Why does your vacuum break? - AmericaNowNews.com

Why does your vacuum break?

Gordon Gunn has been elbow-deep in vacuums since 1969. The most common problem he sees is broken belts, which can happen to almost any machine. But his shop, Vacuum City, repairs one type of vacuum more often than others. 

"The ones with the hose attachments on board, they're what's called bypass suction and you got to go up, down, around, under before you get to the floor. They all have HEPA filters that will clog in about 3 months," said Gunn. 

When the filter clogs, the hose loses suction causing you to spend money on new filters and professional cleanings.  

"To change a $3 belt is a $100 repair," he said. 

The suction on the base is located on the side as opposed to the middle.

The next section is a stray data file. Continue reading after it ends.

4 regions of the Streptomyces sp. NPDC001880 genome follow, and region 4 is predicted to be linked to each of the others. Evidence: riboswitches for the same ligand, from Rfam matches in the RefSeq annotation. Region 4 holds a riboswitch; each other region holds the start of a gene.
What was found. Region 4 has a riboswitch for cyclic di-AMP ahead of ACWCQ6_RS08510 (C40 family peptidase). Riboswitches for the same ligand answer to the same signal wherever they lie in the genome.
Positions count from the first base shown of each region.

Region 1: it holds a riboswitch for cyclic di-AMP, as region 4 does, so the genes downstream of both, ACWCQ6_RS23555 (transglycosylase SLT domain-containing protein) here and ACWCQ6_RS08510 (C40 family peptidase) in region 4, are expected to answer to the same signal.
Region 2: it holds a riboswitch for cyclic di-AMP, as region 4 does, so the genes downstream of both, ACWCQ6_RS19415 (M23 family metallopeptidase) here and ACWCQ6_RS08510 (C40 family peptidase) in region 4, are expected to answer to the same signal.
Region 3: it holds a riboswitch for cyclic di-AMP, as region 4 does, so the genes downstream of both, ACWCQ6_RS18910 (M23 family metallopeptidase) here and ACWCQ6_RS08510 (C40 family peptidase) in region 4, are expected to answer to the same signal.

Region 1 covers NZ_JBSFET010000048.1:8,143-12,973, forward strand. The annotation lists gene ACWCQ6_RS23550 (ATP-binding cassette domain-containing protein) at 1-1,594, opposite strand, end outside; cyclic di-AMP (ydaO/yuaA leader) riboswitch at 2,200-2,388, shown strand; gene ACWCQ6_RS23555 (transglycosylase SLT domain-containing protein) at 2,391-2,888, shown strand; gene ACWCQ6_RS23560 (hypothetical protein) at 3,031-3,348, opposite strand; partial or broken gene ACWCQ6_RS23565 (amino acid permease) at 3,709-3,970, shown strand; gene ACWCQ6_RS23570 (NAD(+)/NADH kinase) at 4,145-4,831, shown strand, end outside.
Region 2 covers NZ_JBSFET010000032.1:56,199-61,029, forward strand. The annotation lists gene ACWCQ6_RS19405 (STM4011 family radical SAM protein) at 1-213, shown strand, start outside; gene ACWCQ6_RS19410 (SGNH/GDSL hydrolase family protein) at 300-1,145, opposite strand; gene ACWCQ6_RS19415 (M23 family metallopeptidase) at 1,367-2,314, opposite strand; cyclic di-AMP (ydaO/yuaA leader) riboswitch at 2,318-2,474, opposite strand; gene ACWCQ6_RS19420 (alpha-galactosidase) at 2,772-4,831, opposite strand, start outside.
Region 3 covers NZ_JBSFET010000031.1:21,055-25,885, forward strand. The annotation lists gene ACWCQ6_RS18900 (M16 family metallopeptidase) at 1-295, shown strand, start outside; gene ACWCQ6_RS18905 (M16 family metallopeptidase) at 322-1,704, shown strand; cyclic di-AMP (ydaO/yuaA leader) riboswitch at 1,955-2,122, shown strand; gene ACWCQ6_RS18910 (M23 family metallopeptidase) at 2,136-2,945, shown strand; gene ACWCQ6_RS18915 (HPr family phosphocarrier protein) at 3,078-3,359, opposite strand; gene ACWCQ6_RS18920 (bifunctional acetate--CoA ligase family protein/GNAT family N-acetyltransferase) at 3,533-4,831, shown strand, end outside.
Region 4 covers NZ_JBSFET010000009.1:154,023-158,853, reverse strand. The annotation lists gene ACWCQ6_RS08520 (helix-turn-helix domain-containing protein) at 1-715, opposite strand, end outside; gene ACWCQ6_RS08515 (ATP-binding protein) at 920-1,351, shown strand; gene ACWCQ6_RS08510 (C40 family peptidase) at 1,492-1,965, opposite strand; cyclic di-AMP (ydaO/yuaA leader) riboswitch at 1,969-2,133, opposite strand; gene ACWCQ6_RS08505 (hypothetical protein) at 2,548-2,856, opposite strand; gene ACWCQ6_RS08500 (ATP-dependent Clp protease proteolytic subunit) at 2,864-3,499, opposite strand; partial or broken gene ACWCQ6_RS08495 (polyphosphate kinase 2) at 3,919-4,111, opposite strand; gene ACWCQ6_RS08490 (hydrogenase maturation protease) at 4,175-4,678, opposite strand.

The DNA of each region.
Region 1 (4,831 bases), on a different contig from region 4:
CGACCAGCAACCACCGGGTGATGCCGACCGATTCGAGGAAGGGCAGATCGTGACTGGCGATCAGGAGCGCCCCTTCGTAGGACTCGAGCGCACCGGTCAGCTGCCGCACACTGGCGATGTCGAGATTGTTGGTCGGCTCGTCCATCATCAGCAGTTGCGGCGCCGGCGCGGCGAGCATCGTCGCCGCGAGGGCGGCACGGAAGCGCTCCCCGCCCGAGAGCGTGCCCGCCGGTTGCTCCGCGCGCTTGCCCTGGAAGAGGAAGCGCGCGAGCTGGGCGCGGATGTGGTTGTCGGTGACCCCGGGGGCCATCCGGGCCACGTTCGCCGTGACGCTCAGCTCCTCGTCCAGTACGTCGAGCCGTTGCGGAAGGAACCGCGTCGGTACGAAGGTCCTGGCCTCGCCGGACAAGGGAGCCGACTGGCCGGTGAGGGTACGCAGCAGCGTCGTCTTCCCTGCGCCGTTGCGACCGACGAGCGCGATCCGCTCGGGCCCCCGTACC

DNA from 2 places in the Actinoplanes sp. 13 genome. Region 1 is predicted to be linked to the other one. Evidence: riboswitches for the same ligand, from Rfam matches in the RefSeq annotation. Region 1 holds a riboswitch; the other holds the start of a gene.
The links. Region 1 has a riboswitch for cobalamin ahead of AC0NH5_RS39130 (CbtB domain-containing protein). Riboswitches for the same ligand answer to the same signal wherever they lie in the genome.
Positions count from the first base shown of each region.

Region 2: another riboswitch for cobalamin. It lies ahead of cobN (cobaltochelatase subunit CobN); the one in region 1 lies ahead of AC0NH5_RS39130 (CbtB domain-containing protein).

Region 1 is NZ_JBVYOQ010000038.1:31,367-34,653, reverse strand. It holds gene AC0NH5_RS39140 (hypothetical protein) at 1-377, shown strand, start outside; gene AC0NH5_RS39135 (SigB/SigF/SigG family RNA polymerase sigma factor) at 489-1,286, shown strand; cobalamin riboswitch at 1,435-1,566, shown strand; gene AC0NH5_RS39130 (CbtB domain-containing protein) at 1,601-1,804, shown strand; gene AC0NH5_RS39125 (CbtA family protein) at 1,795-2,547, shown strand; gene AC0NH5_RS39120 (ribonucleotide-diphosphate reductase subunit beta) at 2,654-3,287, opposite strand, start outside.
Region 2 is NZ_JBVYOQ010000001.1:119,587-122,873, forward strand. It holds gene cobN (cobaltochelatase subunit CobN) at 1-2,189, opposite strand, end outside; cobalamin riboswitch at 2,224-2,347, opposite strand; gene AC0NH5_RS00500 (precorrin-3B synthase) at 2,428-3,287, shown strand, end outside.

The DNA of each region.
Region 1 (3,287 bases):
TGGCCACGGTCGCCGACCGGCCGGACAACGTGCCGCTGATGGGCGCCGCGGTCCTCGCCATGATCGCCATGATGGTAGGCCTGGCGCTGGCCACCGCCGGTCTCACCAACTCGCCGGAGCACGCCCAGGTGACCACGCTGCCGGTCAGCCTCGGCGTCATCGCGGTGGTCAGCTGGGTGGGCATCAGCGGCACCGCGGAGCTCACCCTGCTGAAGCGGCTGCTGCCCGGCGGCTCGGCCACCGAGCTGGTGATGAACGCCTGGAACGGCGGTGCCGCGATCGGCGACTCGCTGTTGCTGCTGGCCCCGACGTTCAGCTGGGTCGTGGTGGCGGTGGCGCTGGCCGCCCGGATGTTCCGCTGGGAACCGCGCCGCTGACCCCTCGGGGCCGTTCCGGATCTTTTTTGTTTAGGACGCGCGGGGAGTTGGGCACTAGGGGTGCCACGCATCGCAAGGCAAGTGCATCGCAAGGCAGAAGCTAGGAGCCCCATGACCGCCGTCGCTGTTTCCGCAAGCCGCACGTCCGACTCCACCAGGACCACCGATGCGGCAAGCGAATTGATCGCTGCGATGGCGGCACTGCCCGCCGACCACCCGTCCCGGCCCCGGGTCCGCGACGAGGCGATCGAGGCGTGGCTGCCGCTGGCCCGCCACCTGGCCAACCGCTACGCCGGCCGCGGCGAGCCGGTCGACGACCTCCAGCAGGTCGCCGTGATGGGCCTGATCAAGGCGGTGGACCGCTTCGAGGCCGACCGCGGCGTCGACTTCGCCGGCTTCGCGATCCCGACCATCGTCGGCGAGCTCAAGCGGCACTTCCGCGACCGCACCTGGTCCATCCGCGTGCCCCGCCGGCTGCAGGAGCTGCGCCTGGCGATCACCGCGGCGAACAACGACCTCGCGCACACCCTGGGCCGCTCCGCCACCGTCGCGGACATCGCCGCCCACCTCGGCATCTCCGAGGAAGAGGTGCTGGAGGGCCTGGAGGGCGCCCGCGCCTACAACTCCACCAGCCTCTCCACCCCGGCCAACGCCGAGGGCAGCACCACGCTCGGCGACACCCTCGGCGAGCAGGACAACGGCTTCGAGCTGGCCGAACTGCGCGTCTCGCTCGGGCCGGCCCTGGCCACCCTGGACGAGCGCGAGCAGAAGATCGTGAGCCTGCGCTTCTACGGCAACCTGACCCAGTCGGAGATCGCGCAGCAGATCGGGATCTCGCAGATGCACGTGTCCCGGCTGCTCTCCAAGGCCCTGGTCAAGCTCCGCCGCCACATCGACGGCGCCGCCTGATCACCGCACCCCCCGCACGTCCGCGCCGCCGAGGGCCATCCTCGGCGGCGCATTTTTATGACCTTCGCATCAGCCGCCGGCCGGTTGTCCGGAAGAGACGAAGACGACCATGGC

"It's a physical impossibility to get suction all the way across a head on an upright with hose attachments. You're missing two thirds of the dirt in your carpet," Gunn explained. "This one's 1949, still runs fine. It was made right the first time with the right materials. When they're made right, they're easier to take apart." 

Gordon thinks plastic was the worst thing that could have happened to vacuums. 

"There is good plastic and bad plastic and a lot of what you find in today in department store vacuums is bad plastic," he said.  

Which can warp and break, making the machines difficult to work with.  

"No plastic vacuum seals tight," Gunn added. 

It you need to dismantle your vacuum, it should be simple.  

"Unless their goal is to continue to sell you a new machine every two years and then they'll make them impossible to take apart and fix. If you get something that's a good design, vacuums should last 15, 20 years or longer," Gunn said. 

Gordon says avoid vacuuming anything that's not dirt. Commercial carpet deodorizers plaster dust or anything gritty can easily clog a vacuum, causing the motor to overheat.  

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